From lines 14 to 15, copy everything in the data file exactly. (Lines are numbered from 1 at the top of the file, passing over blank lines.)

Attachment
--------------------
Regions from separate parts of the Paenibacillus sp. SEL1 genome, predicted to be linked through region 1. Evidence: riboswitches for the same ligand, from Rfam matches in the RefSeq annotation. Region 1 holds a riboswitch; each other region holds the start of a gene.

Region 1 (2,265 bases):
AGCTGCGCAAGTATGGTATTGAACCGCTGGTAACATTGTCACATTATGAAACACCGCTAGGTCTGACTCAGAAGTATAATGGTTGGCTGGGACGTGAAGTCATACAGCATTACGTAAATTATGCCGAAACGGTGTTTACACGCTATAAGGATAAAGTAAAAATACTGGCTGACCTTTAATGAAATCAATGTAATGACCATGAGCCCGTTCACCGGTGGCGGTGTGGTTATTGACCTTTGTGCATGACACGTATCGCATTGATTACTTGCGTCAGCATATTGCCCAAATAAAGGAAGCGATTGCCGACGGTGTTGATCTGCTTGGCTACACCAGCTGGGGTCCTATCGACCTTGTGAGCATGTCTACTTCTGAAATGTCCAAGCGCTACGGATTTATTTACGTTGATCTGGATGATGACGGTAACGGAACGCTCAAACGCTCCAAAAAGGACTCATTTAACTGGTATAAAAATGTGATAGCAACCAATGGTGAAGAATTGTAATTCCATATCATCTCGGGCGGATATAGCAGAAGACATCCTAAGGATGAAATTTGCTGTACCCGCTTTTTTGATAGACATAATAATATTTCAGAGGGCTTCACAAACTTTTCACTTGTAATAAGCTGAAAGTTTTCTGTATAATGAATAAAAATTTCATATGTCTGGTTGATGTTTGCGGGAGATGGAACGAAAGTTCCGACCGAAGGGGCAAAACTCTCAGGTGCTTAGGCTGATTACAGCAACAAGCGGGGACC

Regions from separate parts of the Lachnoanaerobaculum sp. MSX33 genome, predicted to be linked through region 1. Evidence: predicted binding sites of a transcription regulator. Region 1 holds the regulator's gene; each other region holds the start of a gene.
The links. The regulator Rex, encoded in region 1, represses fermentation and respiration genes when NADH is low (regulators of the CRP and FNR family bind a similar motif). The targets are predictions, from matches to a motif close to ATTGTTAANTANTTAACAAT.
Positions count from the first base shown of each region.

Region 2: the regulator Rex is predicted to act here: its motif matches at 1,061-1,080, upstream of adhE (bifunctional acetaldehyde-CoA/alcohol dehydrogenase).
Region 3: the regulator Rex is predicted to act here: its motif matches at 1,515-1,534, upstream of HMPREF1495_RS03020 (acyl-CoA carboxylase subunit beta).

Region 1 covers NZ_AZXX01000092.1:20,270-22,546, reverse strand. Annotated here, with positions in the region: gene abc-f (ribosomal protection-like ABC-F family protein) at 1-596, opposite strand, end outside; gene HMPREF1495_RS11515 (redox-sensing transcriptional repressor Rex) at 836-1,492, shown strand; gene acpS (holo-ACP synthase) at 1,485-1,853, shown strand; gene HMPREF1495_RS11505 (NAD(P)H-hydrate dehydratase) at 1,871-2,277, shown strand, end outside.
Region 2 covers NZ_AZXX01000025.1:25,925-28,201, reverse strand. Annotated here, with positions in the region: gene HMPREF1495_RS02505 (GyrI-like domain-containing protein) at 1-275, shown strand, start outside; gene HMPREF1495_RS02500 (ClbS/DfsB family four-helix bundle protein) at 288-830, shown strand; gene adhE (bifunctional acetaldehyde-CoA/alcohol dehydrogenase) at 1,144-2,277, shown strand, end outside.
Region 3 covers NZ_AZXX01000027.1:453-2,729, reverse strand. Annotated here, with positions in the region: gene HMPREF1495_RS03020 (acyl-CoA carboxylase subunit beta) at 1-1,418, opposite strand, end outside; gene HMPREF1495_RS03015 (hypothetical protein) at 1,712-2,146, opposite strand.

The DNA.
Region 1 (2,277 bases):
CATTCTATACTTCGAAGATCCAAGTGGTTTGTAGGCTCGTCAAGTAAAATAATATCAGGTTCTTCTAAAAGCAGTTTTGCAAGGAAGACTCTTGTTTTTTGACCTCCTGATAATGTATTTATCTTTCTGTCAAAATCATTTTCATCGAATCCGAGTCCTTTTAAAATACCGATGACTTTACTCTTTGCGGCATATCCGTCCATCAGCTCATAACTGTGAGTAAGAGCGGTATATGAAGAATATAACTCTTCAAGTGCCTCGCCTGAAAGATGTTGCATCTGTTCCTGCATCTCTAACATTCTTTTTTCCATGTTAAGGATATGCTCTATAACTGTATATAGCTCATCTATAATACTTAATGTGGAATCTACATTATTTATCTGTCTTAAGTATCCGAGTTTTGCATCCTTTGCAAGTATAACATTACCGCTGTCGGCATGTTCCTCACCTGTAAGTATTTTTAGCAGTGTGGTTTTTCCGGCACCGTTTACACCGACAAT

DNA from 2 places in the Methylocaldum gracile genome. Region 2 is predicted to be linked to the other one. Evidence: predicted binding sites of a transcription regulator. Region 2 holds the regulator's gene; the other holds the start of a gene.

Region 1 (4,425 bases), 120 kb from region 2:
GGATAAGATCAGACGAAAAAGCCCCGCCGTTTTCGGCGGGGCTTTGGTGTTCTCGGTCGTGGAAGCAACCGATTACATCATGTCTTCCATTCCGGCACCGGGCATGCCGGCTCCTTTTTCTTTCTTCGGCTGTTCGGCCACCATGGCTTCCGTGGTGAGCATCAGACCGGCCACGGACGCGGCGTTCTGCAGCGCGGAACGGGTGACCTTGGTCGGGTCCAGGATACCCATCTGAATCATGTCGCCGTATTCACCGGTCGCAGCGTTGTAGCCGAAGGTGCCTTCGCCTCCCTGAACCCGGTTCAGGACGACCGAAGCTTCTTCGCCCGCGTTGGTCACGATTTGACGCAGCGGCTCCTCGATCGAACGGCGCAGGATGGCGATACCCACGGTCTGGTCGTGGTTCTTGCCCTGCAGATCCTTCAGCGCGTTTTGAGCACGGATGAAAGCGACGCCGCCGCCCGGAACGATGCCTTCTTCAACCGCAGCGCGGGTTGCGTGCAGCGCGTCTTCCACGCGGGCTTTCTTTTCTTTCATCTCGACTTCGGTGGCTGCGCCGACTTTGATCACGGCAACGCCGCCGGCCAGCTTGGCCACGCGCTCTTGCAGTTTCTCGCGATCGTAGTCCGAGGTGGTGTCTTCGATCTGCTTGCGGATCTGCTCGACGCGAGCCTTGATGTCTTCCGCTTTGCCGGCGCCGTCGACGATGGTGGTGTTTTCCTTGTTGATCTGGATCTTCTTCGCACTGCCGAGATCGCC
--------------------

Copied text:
CATTCTATACTTCGAAGATCCAAGTGGTTTGTAGGCTCGTCAAGTAAAATAATATCAGGTTCTTCTAAAAGCAGTTTTGCAAGGAAGACTCTTGTTTTTTGACCTCCTGATAATGTATTTATCTTTCTGTCAAAATCATTTTCATCGAATCCGAGTCCTTTTAAAATACCGATGACTTTACTCTTTGCGGCATATCCGTCCATCAGCTCATAACTGTGAGTAAGAGCGGTATATGAAGAATATAACTCTTCAAGTGCCTCGCCTGAAAGATGTTGCATCTGTTCCTGCATCTCTAACATTCTTTTTTCCATGTTAAGGATATGCTCTATAACTGTATATAGCTCATCTATAATACTTAATGTGGAATCTACATTATTTATCTGTCTTAAGTATCCGAGTTTTGCATCCTTTGCAAGTATAACATTACCGCTGTCGGCATGTTCCTCACCTGTAAGTATTTTTAGCAGTGTGGTTTTTCCGGCACCGTTTACACCGACAAT

DNA from 2 places in the Methylocaldum gracile genome. Region 2 is predicted to be linked to the other one. Evidence: predicted binding sites of a transcription regulator. Region 2 holds the regulator's gene; the other holds the start of a gene.